My interest now keen, I thought I would find out more about India’s electricity supply, and where it came from. How like or unlike Australia’s was it? According to Wikipedia, there is one national grid, and just about everybody (99.7 per cent) is connected to it. As with us, coal is the backbone of Indian electricity production, amounting to not quite 76 per cent. India runs fourth in the world in coal reserves. Then come large hydro-electricity sources (nearly 10 per cent), small hydro (0.4 per cent), wind (4 per cent), gas (nearly 4 per cent), nuclear (2.9 per cent), solar (2 per cent), and biomass (1.2 per cent).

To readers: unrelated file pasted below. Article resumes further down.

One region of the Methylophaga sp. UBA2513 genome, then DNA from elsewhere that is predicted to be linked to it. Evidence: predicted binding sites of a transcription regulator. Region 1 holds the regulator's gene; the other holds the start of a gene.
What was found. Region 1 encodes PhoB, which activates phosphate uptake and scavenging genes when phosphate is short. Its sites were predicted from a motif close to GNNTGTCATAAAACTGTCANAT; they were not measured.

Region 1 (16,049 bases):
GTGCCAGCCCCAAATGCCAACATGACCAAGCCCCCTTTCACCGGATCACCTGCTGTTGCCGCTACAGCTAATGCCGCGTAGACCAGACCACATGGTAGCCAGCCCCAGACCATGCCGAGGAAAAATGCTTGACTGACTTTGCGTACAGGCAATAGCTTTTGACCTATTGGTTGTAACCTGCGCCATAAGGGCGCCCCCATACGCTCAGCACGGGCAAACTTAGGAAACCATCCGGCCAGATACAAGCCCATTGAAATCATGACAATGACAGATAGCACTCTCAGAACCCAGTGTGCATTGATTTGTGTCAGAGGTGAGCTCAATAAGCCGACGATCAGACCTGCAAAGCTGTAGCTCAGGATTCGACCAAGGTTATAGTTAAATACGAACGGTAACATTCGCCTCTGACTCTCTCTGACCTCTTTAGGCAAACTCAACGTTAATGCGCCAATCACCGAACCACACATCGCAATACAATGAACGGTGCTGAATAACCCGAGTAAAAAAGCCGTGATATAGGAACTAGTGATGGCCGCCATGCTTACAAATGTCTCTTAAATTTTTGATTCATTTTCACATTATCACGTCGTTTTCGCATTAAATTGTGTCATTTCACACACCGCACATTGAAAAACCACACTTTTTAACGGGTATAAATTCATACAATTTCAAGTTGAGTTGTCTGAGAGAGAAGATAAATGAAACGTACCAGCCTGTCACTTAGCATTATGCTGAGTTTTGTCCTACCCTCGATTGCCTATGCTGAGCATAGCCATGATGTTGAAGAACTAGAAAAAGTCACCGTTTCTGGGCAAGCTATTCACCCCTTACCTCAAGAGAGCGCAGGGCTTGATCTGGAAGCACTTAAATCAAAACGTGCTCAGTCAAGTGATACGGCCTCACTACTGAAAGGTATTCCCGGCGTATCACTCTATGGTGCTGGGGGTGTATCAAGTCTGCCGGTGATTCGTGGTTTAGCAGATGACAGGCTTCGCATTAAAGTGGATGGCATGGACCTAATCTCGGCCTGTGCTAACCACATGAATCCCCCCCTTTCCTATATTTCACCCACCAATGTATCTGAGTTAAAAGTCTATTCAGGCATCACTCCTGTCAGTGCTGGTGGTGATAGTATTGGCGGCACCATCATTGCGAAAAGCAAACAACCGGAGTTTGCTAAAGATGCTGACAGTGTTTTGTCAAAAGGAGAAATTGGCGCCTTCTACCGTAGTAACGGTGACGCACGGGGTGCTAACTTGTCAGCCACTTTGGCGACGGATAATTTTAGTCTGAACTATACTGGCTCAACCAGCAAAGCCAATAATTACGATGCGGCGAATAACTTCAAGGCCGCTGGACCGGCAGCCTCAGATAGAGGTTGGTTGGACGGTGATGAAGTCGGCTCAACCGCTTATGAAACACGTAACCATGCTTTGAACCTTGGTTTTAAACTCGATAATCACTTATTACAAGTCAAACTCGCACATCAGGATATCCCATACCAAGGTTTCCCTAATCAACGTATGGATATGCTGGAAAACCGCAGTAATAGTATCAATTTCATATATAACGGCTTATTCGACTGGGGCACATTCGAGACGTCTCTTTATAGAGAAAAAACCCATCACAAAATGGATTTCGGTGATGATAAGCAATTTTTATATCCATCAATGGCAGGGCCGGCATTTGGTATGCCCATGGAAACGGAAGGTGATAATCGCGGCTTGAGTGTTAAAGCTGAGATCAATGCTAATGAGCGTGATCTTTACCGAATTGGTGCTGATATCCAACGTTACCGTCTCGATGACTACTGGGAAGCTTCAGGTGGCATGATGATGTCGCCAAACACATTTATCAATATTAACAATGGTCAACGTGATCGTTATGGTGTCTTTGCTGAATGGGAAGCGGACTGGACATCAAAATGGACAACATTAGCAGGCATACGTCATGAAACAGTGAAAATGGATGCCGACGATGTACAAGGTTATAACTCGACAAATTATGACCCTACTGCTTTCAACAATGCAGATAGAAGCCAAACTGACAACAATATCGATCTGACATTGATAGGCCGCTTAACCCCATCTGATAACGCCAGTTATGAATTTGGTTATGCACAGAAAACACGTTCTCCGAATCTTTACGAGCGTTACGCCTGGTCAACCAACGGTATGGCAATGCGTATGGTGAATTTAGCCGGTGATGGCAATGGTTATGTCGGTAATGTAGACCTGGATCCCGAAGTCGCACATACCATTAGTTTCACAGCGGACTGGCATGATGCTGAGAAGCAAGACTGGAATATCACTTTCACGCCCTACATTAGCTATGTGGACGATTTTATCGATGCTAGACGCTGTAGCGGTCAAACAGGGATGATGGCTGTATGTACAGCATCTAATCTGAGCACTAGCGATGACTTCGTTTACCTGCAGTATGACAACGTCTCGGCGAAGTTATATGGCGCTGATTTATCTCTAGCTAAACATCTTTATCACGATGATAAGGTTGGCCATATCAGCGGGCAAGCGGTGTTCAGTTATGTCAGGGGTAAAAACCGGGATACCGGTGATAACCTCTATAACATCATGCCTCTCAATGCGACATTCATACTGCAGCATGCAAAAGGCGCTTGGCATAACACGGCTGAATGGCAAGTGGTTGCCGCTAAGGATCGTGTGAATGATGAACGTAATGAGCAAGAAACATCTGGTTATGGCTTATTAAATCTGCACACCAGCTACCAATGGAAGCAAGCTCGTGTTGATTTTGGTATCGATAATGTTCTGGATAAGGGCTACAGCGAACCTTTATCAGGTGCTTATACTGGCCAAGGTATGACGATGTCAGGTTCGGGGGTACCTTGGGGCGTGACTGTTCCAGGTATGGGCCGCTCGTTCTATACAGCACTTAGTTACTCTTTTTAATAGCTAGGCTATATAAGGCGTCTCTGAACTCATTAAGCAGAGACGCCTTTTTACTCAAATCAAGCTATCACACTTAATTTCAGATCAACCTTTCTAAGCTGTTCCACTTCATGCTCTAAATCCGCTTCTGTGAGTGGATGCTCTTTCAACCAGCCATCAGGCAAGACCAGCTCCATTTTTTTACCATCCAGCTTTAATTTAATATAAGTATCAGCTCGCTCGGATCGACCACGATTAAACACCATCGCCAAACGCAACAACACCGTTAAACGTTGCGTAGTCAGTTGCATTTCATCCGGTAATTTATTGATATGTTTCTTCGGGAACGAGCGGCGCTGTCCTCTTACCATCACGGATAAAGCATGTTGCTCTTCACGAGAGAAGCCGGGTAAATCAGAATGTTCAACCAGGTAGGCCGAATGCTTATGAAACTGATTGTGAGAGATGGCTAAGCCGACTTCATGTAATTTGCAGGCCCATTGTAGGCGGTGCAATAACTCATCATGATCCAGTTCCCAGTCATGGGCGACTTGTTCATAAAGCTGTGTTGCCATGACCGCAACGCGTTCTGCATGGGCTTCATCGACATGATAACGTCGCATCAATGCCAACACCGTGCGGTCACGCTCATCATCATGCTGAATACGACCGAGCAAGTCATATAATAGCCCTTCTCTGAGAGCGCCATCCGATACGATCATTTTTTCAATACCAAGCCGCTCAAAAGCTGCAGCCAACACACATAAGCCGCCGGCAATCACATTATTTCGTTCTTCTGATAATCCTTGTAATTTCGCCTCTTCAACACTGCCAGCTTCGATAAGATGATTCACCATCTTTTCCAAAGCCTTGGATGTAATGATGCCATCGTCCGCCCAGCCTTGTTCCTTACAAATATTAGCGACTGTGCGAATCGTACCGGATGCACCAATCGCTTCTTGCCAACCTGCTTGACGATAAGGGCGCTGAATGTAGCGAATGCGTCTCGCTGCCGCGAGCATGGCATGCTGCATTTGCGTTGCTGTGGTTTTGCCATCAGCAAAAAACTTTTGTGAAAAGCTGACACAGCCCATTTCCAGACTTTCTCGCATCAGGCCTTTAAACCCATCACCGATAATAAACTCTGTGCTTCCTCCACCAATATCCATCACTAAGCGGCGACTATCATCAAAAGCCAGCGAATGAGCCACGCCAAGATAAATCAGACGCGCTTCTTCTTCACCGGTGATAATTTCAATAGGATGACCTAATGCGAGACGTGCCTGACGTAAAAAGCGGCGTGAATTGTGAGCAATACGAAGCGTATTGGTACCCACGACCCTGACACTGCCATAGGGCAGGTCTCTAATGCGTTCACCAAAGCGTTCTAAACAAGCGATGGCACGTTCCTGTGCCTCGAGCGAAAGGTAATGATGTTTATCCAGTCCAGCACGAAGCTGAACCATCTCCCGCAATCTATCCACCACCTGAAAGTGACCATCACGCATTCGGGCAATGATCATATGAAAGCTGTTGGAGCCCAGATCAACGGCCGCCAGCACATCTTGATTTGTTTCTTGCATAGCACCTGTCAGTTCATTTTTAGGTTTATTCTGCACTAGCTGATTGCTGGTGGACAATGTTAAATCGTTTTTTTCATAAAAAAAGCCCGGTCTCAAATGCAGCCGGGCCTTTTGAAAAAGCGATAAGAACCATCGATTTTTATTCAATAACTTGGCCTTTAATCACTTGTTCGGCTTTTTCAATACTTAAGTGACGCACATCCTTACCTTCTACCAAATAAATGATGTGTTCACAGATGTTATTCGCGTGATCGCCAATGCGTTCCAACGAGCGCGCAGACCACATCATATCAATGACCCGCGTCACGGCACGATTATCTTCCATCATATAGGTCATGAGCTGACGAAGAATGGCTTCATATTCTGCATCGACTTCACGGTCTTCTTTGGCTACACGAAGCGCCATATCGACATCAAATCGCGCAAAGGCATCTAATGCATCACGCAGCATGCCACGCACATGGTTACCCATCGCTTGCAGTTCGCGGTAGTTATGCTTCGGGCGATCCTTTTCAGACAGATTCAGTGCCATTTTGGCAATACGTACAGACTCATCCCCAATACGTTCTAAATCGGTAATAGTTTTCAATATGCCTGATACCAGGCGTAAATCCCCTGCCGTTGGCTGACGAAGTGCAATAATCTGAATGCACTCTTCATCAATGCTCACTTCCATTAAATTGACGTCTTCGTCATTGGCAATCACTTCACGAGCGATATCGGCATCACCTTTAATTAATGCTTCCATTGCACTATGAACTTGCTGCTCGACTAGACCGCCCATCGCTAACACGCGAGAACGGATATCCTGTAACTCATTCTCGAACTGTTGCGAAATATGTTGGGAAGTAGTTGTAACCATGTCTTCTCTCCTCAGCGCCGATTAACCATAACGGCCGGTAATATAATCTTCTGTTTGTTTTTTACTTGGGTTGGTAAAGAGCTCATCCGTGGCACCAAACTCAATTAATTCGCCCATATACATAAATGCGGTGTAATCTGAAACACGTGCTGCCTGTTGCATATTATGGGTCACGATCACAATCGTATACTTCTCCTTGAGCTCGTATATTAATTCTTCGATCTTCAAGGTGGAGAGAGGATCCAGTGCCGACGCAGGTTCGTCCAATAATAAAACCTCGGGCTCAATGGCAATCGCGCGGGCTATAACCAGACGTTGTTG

It is rather similar to Australia, where the standard division of fuel sources for electricity (Ausgrid) runs at coal 74 per cent, natural gas 15 per cent, with the remaining 11 per cent produced by hydro (6 percent) and wind, rooftop solar and biomass contributing 5 per cent. The renewables proportion is increasing. We have no geothermal energy yet, and no nuclear energy. India has more hydro.
What about China? Coal supplies 65 per cent of electricity there, hydro 18 per cent and a bit more from pumped storage, nuclear 4 per cent, natural gas 3 per cent, renewables (wind, solar and biomass) around 7.7 per cent), other thermal nearly 2 per cent. That’s not strikingly dissimilar either. And China runs third in the world, just above India, in terms of its coal reserves.
Okay, what about Germany, the great leader in alternative electricity policy? Coal provides 45 per cent, renewables about 32 per cent, with nuclear power stations still providing power, despite the decision to close all plants. Germany has its own coal reserves, but buys in power from elsewhere in Europe when it needs to. Not a fair comparison.